No doubt the secret of what may be called a superstition of the omen, which exists in the East and sometimes also in the West, is in the impression. For instance, there have been beliefs that if you hear the sound of a certain bell there will be a death in your surroundings, or if you see such a person good luck or bad luck will come to your family. People have sometimes believed blindly, and gone on believing for many, many years. Intellectual ones thought there was nothing in those superstitions and have ignored them. But at the end of the study one will find that the secret of all those superstitions is nothing but impressions, that it is only that whatever the mind has taken through the senses has its effect, not upon the body alone, but also upon one's affairs.

There is the science of physiognomy or phrenology, which goes so far as saying that what one acquires helps to form the different muscles of the features and head, according to what one has taken into one's mind. And it is written in the Koran that every part of one's being will bear witness to one's action. I should say that it does not need to bear witness in the hereafter, it bears it every hour of the day. If one examines life, one will find that the mind and body are formed from what one takes from the outer world.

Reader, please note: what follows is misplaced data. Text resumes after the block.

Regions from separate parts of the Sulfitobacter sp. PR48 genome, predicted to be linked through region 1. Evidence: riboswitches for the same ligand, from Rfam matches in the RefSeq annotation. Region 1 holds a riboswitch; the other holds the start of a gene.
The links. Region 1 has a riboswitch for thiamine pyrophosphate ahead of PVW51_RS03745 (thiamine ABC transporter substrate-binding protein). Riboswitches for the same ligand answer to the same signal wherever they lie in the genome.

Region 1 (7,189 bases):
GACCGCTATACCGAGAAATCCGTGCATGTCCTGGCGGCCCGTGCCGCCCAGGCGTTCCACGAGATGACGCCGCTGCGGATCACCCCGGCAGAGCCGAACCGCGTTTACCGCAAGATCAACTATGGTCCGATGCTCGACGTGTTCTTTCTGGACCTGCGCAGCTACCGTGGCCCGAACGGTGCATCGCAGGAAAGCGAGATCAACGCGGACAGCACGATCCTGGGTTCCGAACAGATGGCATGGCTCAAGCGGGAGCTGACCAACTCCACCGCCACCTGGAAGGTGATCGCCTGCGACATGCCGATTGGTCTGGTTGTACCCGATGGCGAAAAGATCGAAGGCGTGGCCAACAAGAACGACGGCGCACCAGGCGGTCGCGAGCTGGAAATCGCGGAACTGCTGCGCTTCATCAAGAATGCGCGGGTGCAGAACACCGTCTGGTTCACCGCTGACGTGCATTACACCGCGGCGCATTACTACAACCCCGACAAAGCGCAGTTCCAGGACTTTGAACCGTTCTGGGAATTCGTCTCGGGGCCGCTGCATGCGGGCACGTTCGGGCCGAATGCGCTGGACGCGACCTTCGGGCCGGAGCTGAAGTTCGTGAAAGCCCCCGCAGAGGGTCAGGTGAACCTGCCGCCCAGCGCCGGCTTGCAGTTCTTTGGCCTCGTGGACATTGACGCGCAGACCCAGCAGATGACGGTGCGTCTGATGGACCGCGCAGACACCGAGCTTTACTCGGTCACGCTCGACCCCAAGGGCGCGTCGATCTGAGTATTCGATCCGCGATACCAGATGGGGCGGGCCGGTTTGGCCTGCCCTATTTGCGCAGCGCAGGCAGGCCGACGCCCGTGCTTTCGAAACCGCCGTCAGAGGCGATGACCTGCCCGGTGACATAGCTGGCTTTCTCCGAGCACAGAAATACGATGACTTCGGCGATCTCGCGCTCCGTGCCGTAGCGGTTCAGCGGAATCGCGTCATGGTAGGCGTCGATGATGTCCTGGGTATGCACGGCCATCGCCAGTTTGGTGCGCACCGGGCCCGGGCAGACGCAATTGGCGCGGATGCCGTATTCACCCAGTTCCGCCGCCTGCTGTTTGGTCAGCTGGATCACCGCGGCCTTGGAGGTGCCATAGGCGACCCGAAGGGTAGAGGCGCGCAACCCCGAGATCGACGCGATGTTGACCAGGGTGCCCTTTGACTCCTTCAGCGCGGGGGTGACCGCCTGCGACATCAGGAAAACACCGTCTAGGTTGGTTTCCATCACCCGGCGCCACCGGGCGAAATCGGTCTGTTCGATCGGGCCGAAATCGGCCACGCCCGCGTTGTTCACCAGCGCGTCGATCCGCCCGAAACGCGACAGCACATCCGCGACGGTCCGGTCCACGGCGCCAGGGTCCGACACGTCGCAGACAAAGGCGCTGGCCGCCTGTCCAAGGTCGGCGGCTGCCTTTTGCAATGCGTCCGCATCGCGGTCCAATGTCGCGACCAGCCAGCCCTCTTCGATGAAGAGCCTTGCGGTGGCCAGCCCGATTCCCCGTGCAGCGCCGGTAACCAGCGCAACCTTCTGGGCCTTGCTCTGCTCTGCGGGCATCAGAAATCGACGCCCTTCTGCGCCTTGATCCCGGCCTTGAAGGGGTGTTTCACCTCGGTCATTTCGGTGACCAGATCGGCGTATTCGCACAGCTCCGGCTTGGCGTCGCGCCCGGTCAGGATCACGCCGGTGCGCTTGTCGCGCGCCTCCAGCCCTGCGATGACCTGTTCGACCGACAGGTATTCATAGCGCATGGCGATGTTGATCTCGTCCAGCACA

In the words of Christ, "Where your treasure is, there will your heart be also." All that one values is that which one makes in oneself; one creates in oneself all that one values. No doubt when a person is an admirer of beauty he or she will always partake of all that he or she sees as beauty: beauty of form, of color, of line, and beyond that, beauty of manner and of attitude, which is a greater beauty still.